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SMAW also known as MMW or manual metal arc, stands for Shielded Metal Arc
Welding. Most of us know it as "stick welding". The welding rod is solid and is
coated with flux.
FCAW FCAW stands for Flux Cored Arc Welding. The flux of the welding wire is in
the center of the electrode instead of on the outside. The process requires wire
feed spools and cable. The rod is pushed through the center of the cable and
through the welding gun. Shielding gas may or may not be used depending on the
flux material in the core of the wire. FCAW has the advantage over SMAW for "all
position welding" and the speed of welding since the wire is continuously fed.
GTAW GTAW stands for gas tungsten arc welding. Most refer to it as "TIG" welding.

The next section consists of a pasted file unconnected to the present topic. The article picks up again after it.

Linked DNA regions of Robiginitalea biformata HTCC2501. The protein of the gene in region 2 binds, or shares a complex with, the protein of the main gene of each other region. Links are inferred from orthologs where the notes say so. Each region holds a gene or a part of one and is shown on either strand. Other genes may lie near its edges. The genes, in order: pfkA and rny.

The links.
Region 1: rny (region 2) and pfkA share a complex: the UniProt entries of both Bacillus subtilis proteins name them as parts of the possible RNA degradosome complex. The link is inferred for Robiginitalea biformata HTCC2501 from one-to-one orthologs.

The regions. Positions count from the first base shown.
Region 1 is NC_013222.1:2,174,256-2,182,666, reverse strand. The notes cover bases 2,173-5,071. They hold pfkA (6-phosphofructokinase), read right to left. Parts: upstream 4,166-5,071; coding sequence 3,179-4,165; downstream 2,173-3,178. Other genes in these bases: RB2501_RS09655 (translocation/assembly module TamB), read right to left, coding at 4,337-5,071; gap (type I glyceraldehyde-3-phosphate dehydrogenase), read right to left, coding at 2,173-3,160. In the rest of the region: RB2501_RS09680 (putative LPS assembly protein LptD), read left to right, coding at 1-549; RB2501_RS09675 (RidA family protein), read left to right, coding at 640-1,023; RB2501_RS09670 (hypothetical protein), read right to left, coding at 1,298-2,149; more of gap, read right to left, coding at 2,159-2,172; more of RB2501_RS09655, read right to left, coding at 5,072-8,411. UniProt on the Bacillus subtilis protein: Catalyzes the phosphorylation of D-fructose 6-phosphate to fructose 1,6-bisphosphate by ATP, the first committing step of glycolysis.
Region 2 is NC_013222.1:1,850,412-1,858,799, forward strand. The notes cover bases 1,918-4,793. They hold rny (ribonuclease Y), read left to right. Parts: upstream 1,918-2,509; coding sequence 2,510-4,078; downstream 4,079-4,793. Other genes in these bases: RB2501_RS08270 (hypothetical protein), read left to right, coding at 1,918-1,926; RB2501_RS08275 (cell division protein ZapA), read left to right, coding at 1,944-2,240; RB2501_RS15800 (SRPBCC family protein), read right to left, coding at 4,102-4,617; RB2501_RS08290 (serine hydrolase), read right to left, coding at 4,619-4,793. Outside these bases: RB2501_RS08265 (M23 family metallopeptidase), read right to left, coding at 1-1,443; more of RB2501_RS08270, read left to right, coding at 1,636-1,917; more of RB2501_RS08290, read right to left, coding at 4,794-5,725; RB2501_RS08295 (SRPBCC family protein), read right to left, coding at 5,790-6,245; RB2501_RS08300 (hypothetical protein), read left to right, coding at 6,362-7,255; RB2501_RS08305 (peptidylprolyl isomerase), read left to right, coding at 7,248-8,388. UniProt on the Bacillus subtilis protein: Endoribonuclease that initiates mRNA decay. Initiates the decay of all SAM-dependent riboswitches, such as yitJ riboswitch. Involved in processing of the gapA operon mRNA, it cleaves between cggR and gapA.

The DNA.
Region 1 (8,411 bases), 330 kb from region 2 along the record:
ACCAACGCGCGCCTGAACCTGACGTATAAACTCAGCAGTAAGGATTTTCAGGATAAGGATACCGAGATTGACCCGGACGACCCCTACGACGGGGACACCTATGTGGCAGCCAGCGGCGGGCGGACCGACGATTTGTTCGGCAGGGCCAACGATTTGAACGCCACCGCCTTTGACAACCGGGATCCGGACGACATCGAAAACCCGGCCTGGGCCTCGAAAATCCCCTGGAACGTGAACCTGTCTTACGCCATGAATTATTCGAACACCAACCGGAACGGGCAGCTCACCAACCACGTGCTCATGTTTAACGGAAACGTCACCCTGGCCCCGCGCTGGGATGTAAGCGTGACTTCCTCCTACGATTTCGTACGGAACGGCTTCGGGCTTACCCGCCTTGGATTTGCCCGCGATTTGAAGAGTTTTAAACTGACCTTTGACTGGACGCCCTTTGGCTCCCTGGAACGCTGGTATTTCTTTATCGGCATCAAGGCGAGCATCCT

The electricity is passed through a tungsten electrode and is surrounded by a
shielding gas. The welding rod (if used) is consumed in the heat generated by the
arc. This type of welding is most commonly used for aluminum, magnesium,
stainless steel and copper alloys. This process is slower than FCAW or SMAW but
is best for lightweight or thin materials.
through a hollow cable and through the welding gun. Shielding gas is required as
the wire does not have flux. As with FCAW, this process requires a wire feed system
to push the wire through the cable. It is not as popular for outdoor use as FCAW or
SMAW since wind blows away the shielding gas.